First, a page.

All would have gone well, for Yowie, growing pleasure-loving, bothered himself little about outside affairs; but Weeja, jealous of the beauty of the two girls and the attention Yowie paid them, grew suspicious of their wanderings, watched them, and discovered the Parkingees' encampment, and, listening, overhead all the plot.

Hastening to Yowie she threw herself at his feet and told all. Frightful indeed was his wrath. Summoning his geckos, he commanded them to go below the earth and bring up the ever-lasting fire, pour it along the valley of the river, and overwelm the daring tribe. Seeing, however, the girls with their lovers fleeing before the flood of fire, he decided to save them, for he remembered that they were most beautiful. So commanding two huge heaps of stones to be piled in advance of the flood, he cried to the girls, "Choose, Oh! false daughters. Stand on those stones and be saved, or perish with your lovers."

'" I have chosen," cried Wanga Wanga, as with lovely arms out-stretched she turned to her lover and walked with him into the flames.

But Illa, terrified by the awful flood, flung herself down on the stones, and closing her eyes to the fearful fate of her lover saved her own life.

The flood of molten lava got beyond control and destroyed all the hunting ground of the Waradgerles. So the people gradually deserted Yowi and broke up his power.
Advocate (Burnie, Tas)
Date: July 9, 1926
Page Number: 2

Place Names:

The Australian Museum, has issued a captivating little pamphlet that will be of interest to Coastal people, as well as to visitors. It gives the meanings of many aboriginal place-names, and incidentally will supply names for many houses. For instance, there are interpretations like these:--Bega, big camping-place; Katoomba, falling water; Tambaroora, place of ibis; Collaroy, long swamp road; Dandaloo, hail; Illawarra, pleasant place; Mudgee, a nest; Parramatta, place where the eels lie down; Uralla, camp; Wallerawang, plenty of water; Yamba, a headland; Yowie, place of echoes; Yallambee, to dwell or stay.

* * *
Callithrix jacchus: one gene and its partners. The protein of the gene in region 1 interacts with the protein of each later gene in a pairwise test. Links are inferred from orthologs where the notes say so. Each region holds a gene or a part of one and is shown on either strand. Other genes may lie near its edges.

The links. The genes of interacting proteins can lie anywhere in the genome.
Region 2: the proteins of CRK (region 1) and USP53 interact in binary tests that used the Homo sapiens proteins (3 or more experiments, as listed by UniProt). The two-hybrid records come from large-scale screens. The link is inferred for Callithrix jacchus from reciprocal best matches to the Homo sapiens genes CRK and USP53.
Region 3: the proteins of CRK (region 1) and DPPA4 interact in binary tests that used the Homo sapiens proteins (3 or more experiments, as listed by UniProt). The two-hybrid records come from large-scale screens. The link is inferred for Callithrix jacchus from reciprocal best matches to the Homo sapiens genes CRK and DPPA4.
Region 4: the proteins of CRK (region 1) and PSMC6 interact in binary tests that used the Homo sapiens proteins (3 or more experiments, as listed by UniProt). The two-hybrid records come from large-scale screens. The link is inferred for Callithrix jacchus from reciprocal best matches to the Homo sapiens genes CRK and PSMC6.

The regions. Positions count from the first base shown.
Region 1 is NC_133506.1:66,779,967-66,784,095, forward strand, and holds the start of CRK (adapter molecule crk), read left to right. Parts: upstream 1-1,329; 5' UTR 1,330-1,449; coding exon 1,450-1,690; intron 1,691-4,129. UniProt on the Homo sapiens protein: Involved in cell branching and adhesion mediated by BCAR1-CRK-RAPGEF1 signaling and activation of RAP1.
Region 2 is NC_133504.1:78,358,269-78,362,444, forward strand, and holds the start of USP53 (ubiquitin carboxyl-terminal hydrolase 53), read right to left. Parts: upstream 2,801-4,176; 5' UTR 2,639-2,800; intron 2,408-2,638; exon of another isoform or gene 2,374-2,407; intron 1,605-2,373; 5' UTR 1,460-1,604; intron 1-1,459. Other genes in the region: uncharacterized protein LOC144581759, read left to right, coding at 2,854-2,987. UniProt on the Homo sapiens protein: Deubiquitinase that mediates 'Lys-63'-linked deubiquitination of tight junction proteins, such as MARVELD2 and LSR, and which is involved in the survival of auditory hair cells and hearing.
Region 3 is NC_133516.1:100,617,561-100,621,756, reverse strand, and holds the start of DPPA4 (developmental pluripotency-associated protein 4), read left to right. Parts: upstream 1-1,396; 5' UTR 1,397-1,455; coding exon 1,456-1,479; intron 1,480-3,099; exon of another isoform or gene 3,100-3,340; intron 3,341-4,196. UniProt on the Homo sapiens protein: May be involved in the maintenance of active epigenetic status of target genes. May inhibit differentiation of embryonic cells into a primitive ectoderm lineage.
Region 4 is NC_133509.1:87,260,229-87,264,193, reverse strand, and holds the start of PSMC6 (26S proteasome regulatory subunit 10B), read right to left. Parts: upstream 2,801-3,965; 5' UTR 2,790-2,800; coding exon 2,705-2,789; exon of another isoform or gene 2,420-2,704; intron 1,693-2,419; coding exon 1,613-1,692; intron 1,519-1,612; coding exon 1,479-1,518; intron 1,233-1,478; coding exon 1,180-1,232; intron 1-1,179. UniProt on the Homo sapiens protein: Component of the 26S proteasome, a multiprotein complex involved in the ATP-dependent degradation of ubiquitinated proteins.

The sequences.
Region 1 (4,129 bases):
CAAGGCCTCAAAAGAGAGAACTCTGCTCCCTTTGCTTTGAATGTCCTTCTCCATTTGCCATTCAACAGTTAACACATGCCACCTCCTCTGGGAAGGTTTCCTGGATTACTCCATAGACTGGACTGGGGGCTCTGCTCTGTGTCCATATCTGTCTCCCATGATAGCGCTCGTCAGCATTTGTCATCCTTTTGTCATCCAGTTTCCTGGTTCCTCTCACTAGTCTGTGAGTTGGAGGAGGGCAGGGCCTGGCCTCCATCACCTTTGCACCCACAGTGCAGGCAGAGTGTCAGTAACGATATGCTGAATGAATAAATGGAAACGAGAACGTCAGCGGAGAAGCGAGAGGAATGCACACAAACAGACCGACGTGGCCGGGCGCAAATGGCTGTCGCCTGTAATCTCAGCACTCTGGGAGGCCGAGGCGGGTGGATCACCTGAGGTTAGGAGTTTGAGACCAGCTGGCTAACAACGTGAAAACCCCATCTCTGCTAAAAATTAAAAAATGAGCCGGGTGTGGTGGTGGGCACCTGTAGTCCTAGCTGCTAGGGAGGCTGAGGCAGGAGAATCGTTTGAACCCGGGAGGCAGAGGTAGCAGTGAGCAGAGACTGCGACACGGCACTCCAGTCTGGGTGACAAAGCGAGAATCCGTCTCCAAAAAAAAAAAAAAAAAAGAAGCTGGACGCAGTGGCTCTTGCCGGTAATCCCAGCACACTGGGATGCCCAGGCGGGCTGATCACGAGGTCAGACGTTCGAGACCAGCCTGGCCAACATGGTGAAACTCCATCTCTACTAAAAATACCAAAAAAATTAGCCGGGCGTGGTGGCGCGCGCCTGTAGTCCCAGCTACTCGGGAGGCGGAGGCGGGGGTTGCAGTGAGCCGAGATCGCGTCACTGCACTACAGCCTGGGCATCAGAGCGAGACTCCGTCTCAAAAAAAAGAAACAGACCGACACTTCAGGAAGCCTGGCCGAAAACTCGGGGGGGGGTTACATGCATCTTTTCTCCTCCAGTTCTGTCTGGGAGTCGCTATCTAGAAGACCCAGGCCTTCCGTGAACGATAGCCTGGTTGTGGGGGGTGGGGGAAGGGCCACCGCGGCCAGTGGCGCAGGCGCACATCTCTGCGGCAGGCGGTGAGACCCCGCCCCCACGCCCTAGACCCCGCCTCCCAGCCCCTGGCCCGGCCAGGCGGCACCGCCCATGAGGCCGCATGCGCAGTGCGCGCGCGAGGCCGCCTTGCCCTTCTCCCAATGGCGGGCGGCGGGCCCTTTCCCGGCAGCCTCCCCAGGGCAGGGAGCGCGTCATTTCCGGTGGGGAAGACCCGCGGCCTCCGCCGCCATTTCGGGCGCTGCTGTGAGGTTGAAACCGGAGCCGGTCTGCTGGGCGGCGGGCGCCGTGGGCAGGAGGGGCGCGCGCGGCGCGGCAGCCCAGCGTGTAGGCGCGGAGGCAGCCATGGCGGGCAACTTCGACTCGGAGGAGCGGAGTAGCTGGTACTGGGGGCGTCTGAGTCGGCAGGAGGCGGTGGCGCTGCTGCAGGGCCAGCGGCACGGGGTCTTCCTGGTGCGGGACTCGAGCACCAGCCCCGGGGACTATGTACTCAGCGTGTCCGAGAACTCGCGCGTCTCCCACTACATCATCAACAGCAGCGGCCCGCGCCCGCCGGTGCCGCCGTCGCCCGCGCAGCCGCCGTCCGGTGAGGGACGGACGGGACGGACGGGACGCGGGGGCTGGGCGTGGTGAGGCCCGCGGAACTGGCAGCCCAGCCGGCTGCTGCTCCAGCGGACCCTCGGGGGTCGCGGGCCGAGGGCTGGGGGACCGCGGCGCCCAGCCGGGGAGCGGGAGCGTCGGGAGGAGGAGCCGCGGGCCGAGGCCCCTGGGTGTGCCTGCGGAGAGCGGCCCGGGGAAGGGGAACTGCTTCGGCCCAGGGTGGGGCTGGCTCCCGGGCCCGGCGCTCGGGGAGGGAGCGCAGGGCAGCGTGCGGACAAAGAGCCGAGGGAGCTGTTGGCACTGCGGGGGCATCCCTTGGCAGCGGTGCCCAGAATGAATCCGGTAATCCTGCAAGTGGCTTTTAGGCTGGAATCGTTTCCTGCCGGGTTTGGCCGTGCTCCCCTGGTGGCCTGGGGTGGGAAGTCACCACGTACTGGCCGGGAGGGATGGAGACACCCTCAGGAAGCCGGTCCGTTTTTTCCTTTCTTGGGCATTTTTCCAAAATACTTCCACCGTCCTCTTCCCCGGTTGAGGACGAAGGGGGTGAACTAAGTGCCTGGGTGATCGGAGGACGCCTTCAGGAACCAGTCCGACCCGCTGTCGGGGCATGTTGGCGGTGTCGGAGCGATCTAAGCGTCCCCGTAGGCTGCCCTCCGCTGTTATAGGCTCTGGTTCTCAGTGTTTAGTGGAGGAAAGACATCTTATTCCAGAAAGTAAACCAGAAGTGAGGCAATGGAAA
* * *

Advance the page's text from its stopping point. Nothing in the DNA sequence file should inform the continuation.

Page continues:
Aboriginal Ghosts.
Cairns Post
Date: February 6, 1931
Page Number: 2

All primitive people believe in ghosts. The Australian blacks, who had no gods, no worship, no real religion apart from their belief in magic and the ceremonious veneration of certain great mythical ancestors, believed in man's survival after death and in numerous supernatural creatures which haunted the bush by day or night. These were not necessarily evil or dangerous.

To most of us the best-known aboriginal bogey man is the bunyip. This was a monster who lived in deep water-holes and pulled men under whenever he could. He did not wander abroad, but his voice was frequently heard at night like a loud bellowing. The bunyip was only to be seen in calm weather, when he sometimes came to the surface. Probably the hollow note of the Australian bitterns explains the nocturnal cry.